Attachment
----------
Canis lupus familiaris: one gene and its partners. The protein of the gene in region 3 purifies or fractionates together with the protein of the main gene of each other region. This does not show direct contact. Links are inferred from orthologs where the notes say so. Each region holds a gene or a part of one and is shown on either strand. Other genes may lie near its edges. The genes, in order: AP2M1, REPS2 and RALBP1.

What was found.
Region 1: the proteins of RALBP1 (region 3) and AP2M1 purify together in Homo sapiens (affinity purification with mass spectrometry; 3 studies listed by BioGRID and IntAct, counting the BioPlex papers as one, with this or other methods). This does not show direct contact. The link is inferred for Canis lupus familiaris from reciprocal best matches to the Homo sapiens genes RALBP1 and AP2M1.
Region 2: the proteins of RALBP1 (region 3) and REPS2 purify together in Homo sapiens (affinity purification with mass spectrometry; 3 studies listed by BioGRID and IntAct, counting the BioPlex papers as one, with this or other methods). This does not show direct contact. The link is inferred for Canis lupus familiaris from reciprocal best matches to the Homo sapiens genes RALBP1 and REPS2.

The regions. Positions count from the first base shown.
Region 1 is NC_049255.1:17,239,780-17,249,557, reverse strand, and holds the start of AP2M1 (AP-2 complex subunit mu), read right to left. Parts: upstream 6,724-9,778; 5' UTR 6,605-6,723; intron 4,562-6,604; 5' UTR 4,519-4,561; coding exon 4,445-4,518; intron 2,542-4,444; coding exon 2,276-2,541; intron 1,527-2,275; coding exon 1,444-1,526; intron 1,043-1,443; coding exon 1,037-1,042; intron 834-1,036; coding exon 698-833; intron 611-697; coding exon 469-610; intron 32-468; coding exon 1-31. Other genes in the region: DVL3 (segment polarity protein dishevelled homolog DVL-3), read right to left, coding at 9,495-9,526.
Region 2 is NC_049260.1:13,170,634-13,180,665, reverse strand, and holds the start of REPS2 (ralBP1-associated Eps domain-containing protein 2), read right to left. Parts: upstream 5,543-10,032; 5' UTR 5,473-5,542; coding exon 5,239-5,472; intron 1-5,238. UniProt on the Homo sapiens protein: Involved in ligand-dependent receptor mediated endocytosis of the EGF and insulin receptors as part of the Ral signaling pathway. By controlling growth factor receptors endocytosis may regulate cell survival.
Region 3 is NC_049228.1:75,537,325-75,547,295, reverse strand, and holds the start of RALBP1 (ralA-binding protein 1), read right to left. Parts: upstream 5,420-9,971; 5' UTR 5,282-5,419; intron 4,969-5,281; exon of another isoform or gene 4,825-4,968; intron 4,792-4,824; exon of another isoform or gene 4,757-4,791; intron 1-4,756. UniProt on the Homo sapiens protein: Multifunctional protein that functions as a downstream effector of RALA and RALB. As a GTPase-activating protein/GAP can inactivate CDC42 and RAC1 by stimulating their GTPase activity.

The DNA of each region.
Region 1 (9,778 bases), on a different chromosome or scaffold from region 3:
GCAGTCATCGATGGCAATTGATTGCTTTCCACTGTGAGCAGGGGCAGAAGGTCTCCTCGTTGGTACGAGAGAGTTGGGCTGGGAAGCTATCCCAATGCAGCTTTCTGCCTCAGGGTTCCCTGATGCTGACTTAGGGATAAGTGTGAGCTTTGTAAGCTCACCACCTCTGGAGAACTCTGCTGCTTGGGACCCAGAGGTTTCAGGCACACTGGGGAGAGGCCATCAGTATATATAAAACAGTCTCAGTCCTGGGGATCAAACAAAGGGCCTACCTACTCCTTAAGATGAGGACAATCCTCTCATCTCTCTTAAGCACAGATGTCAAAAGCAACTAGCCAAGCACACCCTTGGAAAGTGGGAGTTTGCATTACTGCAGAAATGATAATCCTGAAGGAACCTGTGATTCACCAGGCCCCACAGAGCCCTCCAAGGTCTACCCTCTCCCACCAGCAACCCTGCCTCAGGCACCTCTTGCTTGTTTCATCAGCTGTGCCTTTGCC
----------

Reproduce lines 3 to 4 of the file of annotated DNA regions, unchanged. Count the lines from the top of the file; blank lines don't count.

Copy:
Region 1: the proteins of RALBP1 (region 3) and AP2M1 purify together in Homo sapiens (affinity purification with mass spectrometry; 3 studies listed by BioGRID and IntAct, counting the BioPlex papers as one, with this or other methods). This does not show direct contact. The link is inferred for Canis lupus familiaris from reciprocal best matches to the Homo sapiens genes RALBP1 and AP2M1.
Region 2: the proteins of RALBP1 (region 3) and REPS2 purify together in Homo sapiens (affinity purification with mass spectrometry; 3 studies listed by BioGRID and IntAct, counting the BioPlex papers as one, with this or other methods). This does not show direct contact. The link is inferred for Canis lupus familiaris from reciprocal best matches to the Homo sapiens genes RALBP1 and REPS2.